WILSON D.G. The Thames, record of a working waterway Batsford, 1987 

Pentargon Springer

"Pentargon" is a narrowboat, which has plied the waterways of SE England for almost five years
as a "constant cruiser".

wned and skippered by Pogue Muhone her personal story, and that of her skipper, are told elsewhere.

Hotlinks give access to certain activities secreted in various nooks and crannies on the World Wide Web.

In April 2015, Pentargon left it's then environs of the Lea and Stort Navigation (Broxbourne to be exact!) to visit Kent, via an exit at Bow Lock to the Thames Estuary and onwards to Dartford Creek. She  became the first boat in over forty years to
stay overnight in the derelicted, abandoned "Port of Dartford". Pogue kept her there for ten nights on her first recce (to figure how the tides and river worked and how to secure mooring) before taking Pentargon back to London and up the Lea and Stort to Harlow. In June, she left Harlow to return to Dartford, taking some ten days to complete a journey which could be done at ease by car in about two hours, down the M11 and M25 to the QE2 Bridge before swinging onto University way and Central Avenue.

On her first descent, Pentargon had carried four experienced narrowboat skippers on the tidal leg from Bow Lock to Steam Crane Wharf. Pogue himself is an experienced tidal sailor and familiarised Paul, Martin and Jonathan with the ways of the wily estuary enroute, thereby entering them in a VERY small list of canalboat skippers who have ever descended the tidal Thames and the even smaller number who have traversed the waters of Dartford and Crayford Creek. The short run from the flood barrier to Steam Crane Wharf qualified them for immediate membership of "Dartford Creek Navigators". The crew took the next train back to London but Pogue and Pentargon stayed for ten days before being returned (with Martin as 1st Mate) to the more familiar waters of the Lee and Stort. On her next descent , with another two experienced canalboat skippers crewing, Pogue landed Pentargon at Steam Crane Wharf in late May for what turned out to be a three-month sojourn.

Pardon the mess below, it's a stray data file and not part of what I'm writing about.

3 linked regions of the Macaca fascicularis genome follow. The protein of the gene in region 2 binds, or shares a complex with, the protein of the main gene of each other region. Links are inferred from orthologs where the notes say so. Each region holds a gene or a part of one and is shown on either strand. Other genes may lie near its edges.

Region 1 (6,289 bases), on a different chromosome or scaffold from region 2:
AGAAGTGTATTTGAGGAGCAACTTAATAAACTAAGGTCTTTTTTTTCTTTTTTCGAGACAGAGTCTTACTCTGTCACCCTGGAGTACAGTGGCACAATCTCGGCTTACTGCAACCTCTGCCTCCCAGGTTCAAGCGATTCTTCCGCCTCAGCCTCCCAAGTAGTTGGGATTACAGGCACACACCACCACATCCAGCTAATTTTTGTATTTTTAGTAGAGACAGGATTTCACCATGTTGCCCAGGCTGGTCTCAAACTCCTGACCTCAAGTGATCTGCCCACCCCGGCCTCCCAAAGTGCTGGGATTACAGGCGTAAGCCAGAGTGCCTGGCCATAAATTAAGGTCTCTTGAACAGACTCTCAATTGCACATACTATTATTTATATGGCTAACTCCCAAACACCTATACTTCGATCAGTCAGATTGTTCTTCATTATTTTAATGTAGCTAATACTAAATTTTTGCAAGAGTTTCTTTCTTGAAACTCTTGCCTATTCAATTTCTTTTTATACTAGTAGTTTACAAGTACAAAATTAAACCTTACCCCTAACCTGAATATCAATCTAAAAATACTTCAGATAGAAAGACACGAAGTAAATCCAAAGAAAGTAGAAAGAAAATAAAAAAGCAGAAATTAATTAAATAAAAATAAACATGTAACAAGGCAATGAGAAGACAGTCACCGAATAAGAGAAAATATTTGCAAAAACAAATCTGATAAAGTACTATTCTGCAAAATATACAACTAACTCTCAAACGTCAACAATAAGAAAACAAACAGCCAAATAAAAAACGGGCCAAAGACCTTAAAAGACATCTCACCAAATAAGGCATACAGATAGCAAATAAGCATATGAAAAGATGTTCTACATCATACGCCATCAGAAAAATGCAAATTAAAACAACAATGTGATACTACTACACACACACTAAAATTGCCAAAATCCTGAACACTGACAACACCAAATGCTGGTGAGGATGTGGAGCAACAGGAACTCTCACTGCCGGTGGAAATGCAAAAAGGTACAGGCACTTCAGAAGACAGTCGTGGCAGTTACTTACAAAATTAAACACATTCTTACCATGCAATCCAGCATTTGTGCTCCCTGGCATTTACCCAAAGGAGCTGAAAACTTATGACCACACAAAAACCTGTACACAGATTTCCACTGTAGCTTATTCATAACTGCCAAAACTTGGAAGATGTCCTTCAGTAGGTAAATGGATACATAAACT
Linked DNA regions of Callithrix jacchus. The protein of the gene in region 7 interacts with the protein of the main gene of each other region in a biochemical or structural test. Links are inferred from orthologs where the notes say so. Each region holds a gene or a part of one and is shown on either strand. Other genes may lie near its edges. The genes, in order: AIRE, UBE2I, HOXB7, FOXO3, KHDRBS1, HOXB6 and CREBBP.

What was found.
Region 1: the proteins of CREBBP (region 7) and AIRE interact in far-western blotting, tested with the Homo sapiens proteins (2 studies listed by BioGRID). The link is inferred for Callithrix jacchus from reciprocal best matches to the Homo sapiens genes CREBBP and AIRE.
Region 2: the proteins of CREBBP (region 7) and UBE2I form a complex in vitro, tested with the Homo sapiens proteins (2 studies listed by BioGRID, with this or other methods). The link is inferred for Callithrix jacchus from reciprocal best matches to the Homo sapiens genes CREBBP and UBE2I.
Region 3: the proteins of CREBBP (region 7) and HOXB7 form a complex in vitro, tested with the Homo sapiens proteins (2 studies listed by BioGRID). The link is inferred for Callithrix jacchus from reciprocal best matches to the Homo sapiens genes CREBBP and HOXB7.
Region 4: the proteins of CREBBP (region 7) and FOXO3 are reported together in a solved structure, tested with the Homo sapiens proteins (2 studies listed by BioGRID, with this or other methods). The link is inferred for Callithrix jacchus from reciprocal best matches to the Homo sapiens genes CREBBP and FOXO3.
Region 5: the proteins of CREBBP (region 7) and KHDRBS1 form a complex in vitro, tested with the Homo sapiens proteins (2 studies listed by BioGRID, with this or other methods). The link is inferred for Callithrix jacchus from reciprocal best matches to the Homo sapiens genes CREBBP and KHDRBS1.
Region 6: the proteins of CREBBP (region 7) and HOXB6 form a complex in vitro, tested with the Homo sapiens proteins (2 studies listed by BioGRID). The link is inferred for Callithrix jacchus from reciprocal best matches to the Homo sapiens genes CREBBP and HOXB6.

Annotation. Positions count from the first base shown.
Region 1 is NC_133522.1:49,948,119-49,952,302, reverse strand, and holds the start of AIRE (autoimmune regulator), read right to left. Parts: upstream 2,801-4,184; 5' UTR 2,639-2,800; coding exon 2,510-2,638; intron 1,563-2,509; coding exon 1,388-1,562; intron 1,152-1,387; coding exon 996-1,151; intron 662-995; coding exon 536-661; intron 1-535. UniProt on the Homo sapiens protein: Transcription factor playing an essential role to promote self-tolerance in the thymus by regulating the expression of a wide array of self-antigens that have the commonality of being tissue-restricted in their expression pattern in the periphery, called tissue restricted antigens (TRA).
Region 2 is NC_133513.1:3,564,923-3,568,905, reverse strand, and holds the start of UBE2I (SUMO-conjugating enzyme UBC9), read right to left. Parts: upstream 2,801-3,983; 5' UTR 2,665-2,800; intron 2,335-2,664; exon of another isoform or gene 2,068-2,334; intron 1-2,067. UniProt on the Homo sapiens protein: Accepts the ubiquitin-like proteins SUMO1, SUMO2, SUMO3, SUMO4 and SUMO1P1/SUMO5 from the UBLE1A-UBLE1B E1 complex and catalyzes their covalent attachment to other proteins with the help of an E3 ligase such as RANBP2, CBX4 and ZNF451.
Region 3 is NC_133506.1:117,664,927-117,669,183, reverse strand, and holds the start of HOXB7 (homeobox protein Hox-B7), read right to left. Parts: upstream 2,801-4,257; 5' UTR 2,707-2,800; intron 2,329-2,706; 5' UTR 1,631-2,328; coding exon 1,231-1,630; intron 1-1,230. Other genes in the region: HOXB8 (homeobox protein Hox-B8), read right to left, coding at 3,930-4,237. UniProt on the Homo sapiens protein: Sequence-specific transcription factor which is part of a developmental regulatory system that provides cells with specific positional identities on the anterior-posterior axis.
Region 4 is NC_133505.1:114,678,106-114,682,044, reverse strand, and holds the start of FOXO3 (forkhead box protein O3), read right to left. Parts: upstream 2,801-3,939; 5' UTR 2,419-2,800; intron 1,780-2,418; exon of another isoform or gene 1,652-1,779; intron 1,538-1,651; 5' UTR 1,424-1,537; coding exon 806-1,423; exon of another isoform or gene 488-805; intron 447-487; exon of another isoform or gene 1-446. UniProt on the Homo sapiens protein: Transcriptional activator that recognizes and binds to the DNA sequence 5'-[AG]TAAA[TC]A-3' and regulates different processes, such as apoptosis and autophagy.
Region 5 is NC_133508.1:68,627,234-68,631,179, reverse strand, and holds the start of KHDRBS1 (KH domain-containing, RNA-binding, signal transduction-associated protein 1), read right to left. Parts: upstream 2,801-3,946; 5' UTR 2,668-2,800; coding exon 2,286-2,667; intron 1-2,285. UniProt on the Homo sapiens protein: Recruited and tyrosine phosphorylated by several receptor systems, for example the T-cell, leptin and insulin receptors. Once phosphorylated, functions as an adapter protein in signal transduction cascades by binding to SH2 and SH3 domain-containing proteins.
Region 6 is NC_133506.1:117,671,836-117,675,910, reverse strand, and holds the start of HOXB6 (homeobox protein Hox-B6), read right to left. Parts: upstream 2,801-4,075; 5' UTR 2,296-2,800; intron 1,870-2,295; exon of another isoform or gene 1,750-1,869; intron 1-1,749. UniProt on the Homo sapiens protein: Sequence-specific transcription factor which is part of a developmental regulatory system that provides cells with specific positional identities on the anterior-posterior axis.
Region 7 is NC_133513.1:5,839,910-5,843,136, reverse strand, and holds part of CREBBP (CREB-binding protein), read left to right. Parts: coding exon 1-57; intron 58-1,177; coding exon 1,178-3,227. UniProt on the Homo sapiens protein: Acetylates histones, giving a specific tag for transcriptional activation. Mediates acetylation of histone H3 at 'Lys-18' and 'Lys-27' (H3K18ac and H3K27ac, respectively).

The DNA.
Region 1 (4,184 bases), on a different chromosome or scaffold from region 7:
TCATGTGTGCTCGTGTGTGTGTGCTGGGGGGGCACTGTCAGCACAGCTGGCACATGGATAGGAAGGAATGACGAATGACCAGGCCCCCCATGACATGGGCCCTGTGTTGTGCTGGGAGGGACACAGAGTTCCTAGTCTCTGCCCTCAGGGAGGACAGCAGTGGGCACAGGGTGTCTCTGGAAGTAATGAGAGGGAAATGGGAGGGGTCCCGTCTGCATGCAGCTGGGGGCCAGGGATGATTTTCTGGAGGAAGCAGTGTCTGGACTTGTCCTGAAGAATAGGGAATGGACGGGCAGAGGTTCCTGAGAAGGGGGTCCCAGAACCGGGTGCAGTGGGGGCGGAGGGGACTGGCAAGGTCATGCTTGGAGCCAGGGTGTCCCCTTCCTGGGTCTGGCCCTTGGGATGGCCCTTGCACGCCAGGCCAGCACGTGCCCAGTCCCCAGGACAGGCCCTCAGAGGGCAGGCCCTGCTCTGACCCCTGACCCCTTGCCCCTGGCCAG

The main purpose of this very long stay was to complete a a comprehensive survey of tides, waterflow, flora and fauna, opportunities, challenges and all aspects of using Dartford Creek and it's associated tributary, Crayford Creek, for boating and waterborne activities and to interact with the people of Dartford in 'reclaiming' their neglected and forgotten river from the possible future ravages of developers and from nature itself.